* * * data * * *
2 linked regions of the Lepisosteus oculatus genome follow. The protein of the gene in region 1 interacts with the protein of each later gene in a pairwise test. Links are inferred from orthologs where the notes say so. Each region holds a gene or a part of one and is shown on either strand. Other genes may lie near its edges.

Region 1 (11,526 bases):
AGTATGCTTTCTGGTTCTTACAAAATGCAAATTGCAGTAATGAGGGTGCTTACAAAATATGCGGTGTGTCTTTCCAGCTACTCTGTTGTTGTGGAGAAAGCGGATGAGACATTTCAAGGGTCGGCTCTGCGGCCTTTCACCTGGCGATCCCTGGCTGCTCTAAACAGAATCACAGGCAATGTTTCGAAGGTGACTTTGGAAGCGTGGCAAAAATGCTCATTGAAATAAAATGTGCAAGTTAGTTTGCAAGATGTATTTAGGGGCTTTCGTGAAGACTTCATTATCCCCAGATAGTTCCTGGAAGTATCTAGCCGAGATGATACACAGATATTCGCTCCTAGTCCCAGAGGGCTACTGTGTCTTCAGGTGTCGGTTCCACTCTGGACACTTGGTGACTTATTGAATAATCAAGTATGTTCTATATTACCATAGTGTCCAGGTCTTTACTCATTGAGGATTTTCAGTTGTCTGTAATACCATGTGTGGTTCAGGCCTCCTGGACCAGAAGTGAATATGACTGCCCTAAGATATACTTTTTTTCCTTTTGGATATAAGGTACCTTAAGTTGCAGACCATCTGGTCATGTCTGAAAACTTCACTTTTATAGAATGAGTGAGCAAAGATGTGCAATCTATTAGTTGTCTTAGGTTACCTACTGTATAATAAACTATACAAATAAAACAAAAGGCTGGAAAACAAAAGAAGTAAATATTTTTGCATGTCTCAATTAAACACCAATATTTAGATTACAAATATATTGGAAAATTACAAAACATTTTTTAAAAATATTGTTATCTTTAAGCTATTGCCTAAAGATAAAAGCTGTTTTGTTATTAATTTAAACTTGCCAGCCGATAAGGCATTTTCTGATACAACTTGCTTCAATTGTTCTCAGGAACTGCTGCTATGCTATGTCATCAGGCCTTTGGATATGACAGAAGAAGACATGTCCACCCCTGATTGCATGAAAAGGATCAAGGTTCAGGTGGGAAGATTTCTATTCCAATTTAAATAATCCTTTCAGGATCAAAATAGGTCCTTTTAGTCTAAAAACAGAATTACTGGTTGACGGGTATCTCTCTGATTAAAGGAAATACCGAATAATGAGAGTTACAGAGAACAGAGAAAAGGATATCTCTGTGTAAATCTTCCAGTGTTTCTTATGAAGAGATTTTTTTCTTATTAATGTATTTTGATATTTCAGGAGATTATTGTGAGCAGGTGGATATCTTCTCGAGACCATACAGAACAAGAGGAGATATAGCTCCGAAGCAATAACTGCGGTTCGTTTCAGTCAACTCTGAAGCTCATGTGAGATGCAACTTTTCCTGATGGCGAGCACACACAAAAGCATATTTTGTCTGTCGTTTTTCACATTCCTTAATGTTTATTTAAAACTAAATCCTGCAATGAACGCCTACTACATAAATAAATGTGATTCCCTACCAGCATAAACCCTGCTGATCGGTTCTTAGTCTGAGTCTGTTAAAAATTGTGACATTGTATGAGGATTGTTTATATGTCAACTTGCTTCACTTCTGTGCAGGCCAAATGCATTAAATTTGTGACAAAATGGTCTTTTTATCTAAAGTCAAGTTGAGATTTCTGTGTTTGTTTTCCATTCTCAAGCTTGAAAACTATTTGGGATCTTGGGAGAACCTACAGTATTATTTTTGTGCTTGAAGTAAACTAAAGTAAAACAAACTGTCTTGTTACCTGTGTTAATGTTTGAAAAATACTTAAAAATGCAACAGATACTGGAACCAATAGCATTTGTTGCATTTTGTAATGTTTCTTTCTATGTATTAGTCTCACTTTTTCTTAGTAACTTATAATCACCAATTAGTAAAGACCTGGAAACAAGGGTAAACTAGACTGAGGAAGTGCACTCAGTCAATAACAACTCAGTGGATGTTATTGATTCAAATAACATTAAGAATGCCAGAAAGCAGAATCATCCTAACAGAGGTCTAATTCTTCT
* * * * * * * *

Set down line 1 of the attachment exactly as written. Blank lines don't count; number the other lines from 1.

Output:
2 linked regions of the Lepisosteus oculatus genome follow. The protein of the gene in region 1 interacts with the protein of each later gene in a pairwise test. Links are inferred from orthologs where the notes say so. Each region holds a gene or a part of one and is shown on either strand. Other genes may lie near its edges.